Knowles, T. P. J., Vendruscolo, M. & Dobson, C. M. The amyloid state and its association with protein misfolding diseases. Nat. Rev. Mol. Cell Biol. 15, 384–396 (2014).

    Google Scholar 

  5. 5

    Nelson, R. & Eisenberg, D. Structural models of amyloid-like fibrils. Adv. Protein Chem. 73, 235–282 (2006).

    Google Scholar 

  6. 6

    Eichner, T. & Radford, S. E. A diversity of assembly mechanisms of a generic amyloid fold. Mol. Cell 43, 8–18 (2011).

    Article  Google Scholar 

  7. 7

    Foffi, G. et al. Phase equilibria and glass transition in colloidal systems with short-ranged attractive interactions: application to protein crystallization. Phys. Rev. E 65, 031407 (2002).

    ADS  Article  Google Scholar 

  8. 8

    Cardinaux, F., Gibaud, T., Stradner, A. & Schurtenberger, P. Interplay between spinodal decomposition and glass formation in proteins exhibiting short-range attractions. Phys. Rev. Lett. 99, 118301 (2007).

    ADS  Article  Google Scholar 

  9. 9

    Bianchi, E., Largo, J., Tartaglia, P., Zaccarelli, E. & Sciortino, F. Phase diagram of patchy colloids: towards empty liquids. Phys. Rev. Lett. 97, 168301 (2006).

    ADS  Article  Google Scholar 

  10. 10

    Gibaud, T. et al. Reconfigurable self-assembly through chiral control of interfacial tension. Nature 481, 348–351 (2012).

    ADS  Article  Google Scholar 

  11. 11

    Knowles, T. P. J. et al. Twisting transition between crystalline and fibrillar phases of aggregated peptides. Phys. Rev. Lett. 109, 158101 (2012).

    ADS  Article  Google Scholar 

  12. 12

    Hall, D. M., Bruss, I. R., Barone, J. R. & Grason, G. M. Morphology selection via geometric frustration in chiral filament bundles. Nat. Mater. 15, 727–732 (2016).

    ADS  Article  Google Scholar 

  13. 13

    Sadoc, J. F. & Mosseri, R. Geometrical Frustration (Cambridge Univ. Press, 2008).

    Google Scholar 

  14. 14

    Bruss, I. R. & Grason, G. M. Non-euclidean geometry of twisted filament bundle packing. Proc. Natl Acad. Sci. USA 109, 10781–10786 (2012).

    ADS  Article  Google Scholar 

  15. 15

    Efrati, E., Sharon, E. & Kupferman, R. The metric description of elasticity in residually stressed soft materials. Soft Matter 9, 8187–8197 (2013).

    ADS  Article  Google Scholar 

  16. 16

    Grason, G. M. Perspective: geometrically-frustrated assemblies. J. Chem. Phys. 145, 110901 (2016).

    ADS  Article  Google Scholar 

  17. 17

    Bowick, M. J. & Giomi, L. Two-dimensional matter: order, curvature and defects. Adv. Phys. 58, 449–563 (2009).

    ADS  Article  Google Scholar 

  18. 18

    Schneider, S. & Gompper, G. Shapes of crystalline domains on spherical fluid vesicles. Europhys. Lett. 70, 136–142 (2005).

    ADS  Article  Google Scholar 

  19. 19

    Hure, J., Roman, B. & Bico, J. Wrapping an adhesive sphere with an elastic sheet. Phys. Rev. Lett. 106, 174301 (2011).

    ADS  Article  Google Scholar 

  20. 20

    Meng, G., Paulose, J., Nelson, D. R. & Manoharan, V. N. Elastic instability of a crystal growing on a curved surface. Science 343, 634–637 (2014).

    ADS  Article  Google Scholar 

  21. 21

    Sharon, E. & Aharoni, H. Frustrated shapes. Nat. Mater. 15, 707–709 (2016).

    ADS  Article  Google Scholar 

  22. 22

    Bousset, L., Thomson, N. H., Radford, S. E. & Melki, R. The yeast prion Ure2p retains its native α-helical conformation upon assembly into protein fibrils in vitro. EMBO J. 21, 2903–2911 (2002).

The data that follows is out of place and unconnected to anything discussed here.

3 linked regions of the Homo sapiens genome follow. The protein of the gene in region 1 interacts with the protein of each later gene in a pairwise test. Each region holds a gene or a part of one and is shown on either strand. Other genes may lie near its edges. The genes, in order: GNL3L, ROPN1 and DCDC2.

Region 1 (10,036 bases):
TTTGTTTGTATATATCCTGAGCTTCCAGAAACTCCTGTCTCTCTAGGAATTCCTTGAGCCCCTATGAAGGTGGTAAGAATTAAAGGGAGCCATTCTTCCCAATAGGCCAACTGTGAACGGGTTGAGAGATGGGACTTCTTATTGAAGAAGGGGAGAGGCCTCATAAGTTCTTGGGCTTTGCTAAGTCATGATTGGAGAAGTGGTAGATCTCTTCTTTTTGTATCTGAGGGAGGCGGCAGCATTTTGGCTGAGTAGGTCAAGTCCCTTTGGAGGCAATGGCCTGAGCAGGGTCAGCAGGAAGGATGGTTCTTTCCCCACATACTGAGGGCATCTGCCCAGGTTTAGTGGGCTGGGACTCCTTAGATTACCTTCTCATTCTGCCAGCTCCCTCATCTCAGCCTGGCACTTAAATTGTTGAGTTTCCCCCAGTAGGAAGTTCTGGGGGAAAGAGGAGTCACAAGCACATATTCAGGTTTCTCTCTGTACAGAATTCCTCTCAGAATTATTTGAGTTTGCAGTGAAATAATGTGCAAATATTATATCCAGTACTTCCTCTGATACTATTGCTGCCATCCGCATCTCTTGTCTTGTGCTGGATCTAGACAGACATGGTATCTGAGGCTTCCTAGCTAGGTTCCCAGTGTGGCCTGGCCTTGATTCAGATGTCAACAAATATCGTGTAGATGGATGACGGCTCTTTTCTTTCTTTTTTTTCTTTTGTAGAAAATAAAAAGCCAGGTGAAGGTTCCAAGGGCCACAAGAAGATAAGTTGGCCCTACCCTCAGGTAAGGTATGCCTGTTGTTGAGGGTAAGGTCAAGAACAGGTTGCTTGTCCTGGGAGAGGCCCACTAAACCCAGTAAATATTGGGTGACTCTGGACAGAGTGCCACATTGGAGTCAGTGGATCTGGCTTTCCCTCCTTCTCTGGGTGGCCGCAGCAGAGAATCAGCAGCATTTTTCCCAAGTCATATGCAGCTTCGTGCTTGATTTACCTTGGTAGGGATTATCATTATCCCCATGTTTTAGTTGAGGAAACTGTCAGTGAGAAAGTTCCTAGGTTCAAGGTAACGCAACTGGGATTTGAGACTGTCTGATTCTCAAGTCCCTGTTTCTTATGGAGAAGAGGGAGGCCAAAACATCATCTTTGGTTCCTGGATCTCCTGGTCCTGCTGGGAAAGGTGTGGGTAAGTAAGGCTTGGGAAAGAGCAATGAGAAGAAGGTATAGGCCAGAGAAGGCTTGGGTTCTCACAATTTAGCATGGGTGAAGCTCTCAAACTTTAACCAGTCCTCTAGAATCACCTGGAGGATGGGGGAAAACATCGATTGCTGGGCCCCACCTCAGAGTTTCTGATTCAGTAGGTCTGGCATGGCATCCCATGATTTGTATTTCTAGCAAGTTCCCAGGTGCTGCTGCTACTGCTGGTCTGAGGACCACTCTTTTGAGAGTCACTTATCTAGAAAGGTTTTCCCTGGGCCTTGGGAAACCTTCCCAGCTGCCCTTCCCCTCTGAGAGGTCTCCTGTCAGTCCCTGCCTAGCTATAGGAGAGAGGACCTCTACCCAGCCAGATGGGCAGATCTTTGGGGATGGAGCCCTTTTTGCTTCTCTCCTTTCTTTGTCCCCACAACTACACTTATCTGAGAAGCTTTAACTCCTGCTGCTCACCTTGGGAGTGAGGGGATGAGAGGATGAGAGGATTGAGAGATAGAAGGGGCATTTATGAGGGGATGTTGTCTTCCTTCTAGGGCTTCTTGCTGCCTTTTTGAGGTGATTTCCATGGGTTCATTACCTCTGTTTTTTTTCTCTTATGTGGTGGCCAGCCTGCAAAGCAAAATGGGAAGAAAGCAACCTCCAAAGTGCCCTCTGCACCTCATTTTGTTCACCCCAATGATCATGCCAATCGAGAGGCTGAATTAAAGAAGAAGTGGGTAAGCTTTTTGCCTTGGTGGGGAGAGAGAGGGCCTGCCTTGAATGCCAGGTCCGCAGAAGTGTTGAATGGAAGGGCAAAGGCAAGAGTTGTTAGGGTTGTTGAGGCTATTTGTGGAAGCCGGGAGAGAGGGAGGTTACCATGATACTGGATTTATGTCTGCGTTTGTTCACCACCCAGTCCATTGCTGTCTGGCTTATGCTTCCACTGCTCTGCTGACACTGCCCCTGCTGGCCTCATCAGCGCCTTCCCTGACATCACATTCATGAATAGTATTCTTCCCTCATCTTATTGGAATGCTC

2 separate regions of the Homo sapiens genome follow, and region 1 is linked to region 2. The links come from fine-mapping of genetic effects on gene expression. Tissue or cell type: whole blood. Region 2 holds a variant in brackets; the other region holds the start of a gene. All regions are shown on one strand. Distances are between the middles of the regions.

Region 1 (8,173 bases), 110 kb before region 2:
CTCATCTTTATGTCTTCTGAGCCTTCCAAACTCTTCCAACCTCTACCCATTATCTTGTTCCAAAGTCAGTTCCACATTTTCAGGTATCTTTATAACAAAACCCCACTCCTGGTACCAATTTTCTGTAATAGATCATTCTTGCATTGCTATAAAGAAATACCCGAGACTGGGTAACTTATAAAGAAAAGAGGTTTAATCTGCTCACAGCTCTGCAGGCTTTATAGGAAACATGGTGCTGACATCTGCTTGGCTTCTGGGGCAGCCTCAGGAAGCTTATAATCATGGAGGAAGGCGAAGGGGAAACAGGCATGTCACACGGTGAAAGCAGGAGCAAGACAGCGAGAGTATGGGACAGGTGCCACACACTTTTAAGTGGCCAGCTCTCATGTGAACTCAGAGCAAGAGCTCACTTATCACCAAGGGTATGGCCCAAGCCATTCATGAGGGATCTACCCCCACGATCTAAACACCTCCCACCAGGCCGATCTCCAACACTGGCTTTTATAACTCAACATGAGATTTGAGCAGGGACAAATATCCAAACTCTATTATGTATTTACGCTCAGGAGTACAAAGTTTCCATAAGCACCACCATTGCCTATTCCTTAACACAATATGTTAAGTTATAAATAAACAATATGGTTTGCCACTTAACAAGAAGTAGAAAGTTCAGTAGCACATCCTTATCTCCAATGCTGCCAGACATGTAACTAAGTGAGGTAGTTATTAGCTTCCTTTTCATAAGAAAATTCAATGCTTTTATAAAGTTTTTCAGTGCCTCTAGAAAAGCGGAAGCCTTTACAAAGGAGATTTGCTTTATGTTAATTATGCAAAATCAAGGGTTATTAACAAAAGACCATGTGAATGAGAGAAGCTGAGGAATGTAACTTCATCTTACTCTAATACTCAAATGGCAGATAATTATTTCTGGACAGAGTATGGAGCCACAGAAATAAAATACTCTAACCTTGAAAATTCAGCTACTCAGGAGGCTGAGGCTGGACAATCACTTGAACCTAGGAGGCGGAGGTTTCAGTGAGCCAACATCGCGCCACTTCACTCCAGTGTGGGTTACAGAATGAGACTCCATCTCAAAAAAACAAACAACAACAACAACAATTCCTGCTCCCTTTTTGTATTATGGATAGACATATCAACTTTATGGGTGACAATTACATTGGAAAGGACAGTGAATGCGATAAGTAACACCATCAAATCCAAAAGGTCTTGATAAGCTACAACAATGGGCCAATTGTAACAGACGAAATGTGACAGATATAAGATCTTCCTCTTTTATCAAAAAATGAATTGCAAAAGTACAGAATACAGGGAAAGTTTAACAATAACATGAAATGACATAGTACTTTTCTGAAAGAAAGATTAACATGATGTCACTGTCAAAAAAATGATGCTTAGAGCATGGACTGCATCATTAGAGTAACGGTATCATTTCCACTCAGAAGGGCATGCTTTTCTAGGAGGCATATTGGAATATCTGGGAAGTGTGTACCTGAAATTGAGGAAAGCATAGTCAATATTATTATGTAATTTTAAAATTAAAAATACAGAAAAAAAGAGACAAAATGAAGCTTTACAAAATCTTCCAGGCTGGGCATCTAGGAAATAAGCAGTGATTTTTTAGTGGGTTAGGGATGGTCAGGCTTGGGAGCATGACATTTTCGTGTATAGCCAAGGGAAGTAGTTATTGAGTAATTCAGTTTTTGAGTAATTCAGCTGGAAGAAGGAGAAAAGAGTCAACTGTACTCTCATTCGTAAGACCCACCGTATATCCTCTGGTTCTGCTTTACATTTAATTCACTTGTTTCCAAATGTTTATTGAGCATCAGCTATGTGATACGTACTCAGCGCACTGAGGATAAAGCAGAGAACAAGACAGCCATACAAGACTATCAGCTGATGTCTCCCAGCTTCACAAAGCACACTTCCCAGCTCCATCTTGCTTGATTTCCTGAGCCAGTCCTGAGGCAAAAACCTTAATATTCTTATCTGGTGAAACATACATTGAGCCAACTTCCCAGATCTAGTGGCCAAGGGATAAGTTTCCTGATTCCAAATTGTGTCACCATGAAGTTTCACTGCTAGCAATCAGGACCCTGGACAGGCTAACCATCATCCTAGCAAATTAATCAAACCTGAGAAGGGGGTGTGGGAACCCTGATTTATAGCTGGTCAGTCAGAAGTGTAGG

Article  Google Scholar 

  23. 23

    Knowles, T. P. et al. Role of intermolecular forces in defining material properties of protein nanofibrils. Science 318, 1900–1903 (2007).

    ADS  Article  Google Scholar 

  24. 24

    Meinhardt, J., Sachse, C., Hortschansky, P., Grigorieff, N. & Fändrich, M. Aβ(1-40) fibril polymorphism implies diverse interaction patterns in amyloid fibrils. J. Mol. Biol. 386, 869–877 (2009).

    Article  Google Scholar 

  25. 25

    Champion, J. A., Katare, Y. K. & Mitragotri, S. Making polymeric micro- and nanoparticles of complex shapes. Proc. Natl Acad. Sci. USA 104, 11901–11904 (2007).

    ADS  Article  Google Scholar 

  26. 26

    Wang, Y. et al. Colloids with valence and specific directional bonding. Nature 491, 51–55 (2012).

    ADS  Article  Google Scholar 

  27. 27

    Alexander, S. Amorphous solids: their structure, lattice dynamics and elasticity. Phys. Rep. Rev. Sec. Phys. Lett. 296, 65–236 (1998).

    Google Scholar 

Download references


We thank R. Ball for a seminal conversation that inspired this work. We are also grateful to E. Efrati for his insights on the connection between frustration and intrinsic curvature, and for suggesting our initial fibre-forming realization using pentagons. We thank him and P. Ronceray for comments on the manuscript. This work was supported by grants from Université Paris-Sud’s Attractivité and CNRS’ PEPS-PTI programmes, Marie Curie Integration Grant PCIG12-GA-2012-334053, ‘Investissements d’Avenir’ LabEx PALM (ANR-10-LABX-0039-PALM), ANR grant ANR-15-CE13-0004-03 and ERC Starting Grant 677532. This work was also supported in part by the National Science Foundation’s MRSEC Program under Award Number DMR-1420709. ML’s group belongs to the CNRS consortium CellTiss.

Author information




M.L. and T.A.W. designed the research and wrote the manuscript. M.L. performed the research.

Corresponding author

Correspondence to Martin Lenz.

Ethics declarations

Competing interests

The authors declare no competing financial interests.

Supplementary information

Supplementary information

Supplementary information (PDF 360 kb)

Supplementary movie

Supplementary movie 1 (MP4 99 kb)

Rights and permissions

Reprints and Permissions

About this article

Verify currency and authenticity via CrossMark

Cite this article

Lenz, M., Witten, T. Geometrical frustration yields fibre formation in self-assembly. Nature Phys 13, 1100–1104 (2017).

Download citation

Further reading


Quick links

Nature Briefing

Sign up for the Nature Briefing newsletter — what matters in science, free to your inbox daily.

Get the most important science stories of the day, free in your inbox. Sign up for Nature Briefing